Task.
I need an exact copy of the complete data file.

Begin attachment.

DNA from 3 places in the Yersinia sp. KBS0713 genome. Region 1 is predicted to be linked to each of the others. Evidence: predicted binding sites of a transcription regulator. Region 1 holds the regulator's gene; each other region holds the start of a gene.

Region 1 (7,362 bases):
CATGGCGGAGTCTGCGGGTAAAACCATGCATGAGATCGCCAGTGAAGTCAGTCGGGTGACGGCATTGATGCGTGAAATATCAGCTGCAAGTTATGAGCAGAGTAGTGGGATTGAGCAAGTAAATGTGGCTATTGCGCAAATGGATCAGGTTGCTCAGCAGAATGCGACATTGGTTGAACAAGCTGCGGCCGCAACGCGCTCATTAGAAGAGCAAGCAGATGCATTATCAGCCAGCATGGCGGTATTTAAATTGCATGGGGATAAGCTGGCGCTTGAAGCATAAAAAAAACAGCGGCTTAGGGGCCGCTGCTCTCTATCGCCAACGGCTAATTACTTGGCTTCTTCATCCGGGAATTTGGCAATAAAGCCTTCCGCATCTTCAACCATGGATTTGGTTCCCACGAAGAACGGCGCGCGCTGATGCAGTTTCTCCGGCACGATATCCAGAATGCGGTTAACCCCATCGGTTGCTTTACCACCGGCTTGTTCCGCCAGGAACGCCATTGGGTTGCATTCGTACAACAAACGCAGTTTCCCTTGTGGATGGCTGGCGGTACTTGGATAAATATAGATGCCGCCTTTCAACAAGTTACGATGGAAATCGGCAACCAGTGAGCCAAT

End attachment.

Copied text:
DNA from 3 places in the Yersinia sp. KBS0713 genome. Region 1 is predicted to be linked to each of the others. Evidence: predicted binding sites of a transcription regulator. Region 1 holds the regulator's gene; each other region holds the start of a gene.

Region 1 (7,362 bases):
CATGGCGGAGTCTGCGGGTAAAACCATGCATGAGATCGCCAGTGAAGTCAGTCGGGTGACGGCATTGATGCGTGAAATATCAGCTGCAAGTTATGAGCAGAGTAGTGGGATTGAGCAAGTAAATGTGGCTATTGCGCAAATGGATCAGGTTGCTCAGCAGAATGCGACATTGGTTGAACAAGCTGCGGCCGCAACGCGCTCATTAGAAGAGCAAGCAGATGCATTATCAGCCAGCATGGCGGTATTTAAATTGCATGGGGATAAGCTGGCGCTTGAAGCATAAAAAAAACAGCGGCTTAGGGGCCGCTGCTCTCTATCGCCAACGGCTAATTACTTGGCTTCTTCATCCGGGAATTTGGCAATAAAGCCTTCCGCATCTTCAACCATGGATTTGGTTCCCACGAAGAACGGCGCGCGCTGATGCAGTTTCTCCGGCACGATATCCAGAATGCGGTTAACCCCATCGGTTGCTTTACCACCGGCTTGTTCCGCCAGGAACGCCATTGGGTTGCATTCGTACAACAAACGCAGTTTCCCTTGTGGATGGCTGGCGGTACTTGGATAAATATAGATGCCGCCTTTCAACAAGTTACGATGGAAATCGGCAACCAGTGAGCCAAT